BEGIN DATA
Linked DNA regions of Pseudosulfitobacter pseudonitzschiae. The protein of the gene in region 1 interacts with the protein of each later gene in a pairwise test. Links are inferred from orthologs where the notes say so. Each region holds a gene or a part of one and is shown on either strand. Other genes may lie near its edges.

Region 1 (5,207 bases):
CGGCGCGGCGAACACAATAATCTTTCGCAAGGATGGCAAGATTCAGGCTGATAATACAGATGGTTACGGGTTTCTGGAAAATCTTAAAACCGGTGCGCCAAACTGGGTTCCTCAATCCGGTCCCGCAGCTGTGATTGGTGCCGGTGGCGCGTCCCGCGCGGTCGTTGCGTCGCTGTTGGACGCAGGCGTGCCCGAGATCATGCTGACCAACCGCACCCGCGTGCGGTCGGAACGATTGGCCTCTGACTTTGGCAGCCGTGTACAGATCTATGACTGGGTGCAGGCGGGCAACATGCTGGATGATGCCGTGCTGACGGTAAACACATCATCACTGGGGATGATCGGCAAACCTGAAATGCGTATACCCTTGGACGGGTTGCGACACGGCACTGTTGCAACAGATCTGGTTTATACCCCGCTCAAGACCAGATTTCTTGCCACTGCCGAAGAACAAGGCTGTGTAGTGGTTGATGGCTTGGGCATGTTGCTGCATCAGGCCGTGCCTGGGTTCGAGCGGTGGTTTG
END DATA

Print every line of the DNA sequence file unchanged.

Linked DNA regions of Pseudosulfitobacter pseudonitzschiae. The protein of the gene in region 1 interacts with the protein of each later gene in a pairwise test. Links are inferred from orthologs where the notes say so. Each region holds a gene or a part of one and is shown on either strand. Other genes may lie near its edges.

Region 1 (5,207 bases):
CGGCGCGGCGAACACAATAATCTTTCGCAAGGATGGCAAGATTCAGGCTGATAATACAGATGGTTACGGGTTTCTGGAAAATCTTAAAACCGGTGCGCCAAACTGGGTTCCTCAATCCGGTCCCGCAGCTGTGATTGGTGCCGGTGGCGCGTCCCGCGCGGTCGTTGCGTCGCTGTTGGACGCAGGCGTGCCCGAGATCATGCTGACCAACCGCACCCGCGTGCGGTCGGAACGATTGGCCTCTGACTTTGGCAGCCGTGTACAGATCTATGACTGGGTGCAGGCGGGCAACATGCTGGATGATGCCGTGCTGACGGTAAACACATCATCACTGGGGATGATCGGCAAACCTGAAATGCGTATACCCTTGGACGGGTTGCGACACGGCACTGTTGCAACAGATCTGGTTTATACCCCGCTCAAGACCAGATTTCTTGCCACTGCCGAAGAACAAGGCTGTGTAGTGGTTGATGGCTTGGGCATGTTGCTGCATCAGGCCGTGCCTGGGTTCGAGCGGTGGTTTG